Daily Crypto News | November 22th, 2022


Welcome to Barmy’s Daily Crypto News – November 22th, 2022

1. Qatar World Cup Goes Metaverse in China

Numerous businesses will have the possibility to test their metaverse technology implementations at the FIFA World Cup in Qatar in 2022. The state-owned carrier China Mobile’s subsidiary Migu said it would create a “world first” virtual environment so that its subscribers could watch the cup matches in an immersive and “surreal” atmosphere. CCO Gan Yuqing of Migu made this announcement.

Similar to this, Bytedance, the company behind the well-known social networking site Tiktok, has revealed that it will enable users of its VR goggles to watch soccer matches in virtual environments and invite friends for a group metaverse viewing experience.

China can assess the whole quality of the industry chain in the area of virtual reality technology and thus acquire an early foothold in the market by applying various scenarios in the metaverse of this World Cup.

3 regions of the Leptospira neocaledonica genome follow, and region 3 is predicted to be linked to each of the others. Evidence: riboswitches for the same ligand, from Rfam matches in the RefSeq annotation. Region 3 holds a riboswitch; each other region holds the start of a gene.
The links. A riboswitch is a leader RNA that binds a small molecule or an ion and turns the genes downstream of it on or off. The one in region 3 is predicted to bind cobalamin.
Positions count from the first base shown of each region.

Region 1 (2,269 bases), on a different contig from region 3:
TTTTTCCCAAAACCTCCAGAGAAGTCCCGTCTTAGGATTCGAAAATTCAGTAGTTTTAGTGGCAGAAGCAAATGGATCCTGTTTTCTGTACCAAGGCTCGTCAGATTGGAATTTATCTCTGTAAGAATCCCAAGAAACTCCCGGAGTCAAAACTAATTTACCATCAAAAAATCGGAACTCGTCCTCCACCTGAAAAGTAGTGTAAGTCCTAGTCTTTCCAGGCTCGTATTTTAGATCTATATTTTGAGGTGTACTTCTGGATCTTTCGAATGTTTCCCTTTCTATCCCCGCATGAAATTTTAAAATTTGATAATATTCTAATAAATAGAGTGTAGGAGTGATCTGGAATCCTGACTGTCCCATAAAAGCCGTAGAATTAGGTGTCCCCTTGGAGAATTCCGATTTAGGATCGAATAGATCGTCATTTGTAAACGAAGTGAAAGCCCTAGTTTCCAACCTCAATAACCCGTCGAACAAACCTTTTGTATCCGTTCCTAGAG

On Nov. 1, China unveiled a plan to advance virtual reality technology while also expanding the use of this technology throughout Chinese culture. The strategy asks for research into how to make VR headsets more useful. The plan includes important details about, among other things, eye tracking, gesture tracking, and odor simulation.

2. Brazilian Bank to Debut Crypto Custody Offering

One of the biggest private banks in Brazil and Latin America, Itau Unibanco, has made the decision to enter the crypto-related services market. On November 17, 2022, the business declared its intention to begin offering bitcoin custody services in 2023. The technology underlying this solution will be handled by Itau Digital Assets, the company’s section that deals with everything related to cryptocurrencies.

In this context, custody is crucial since it gives investors security, especially in a developing market like crypto assets. Assets belonging to customers will be protected by us in a secure setting.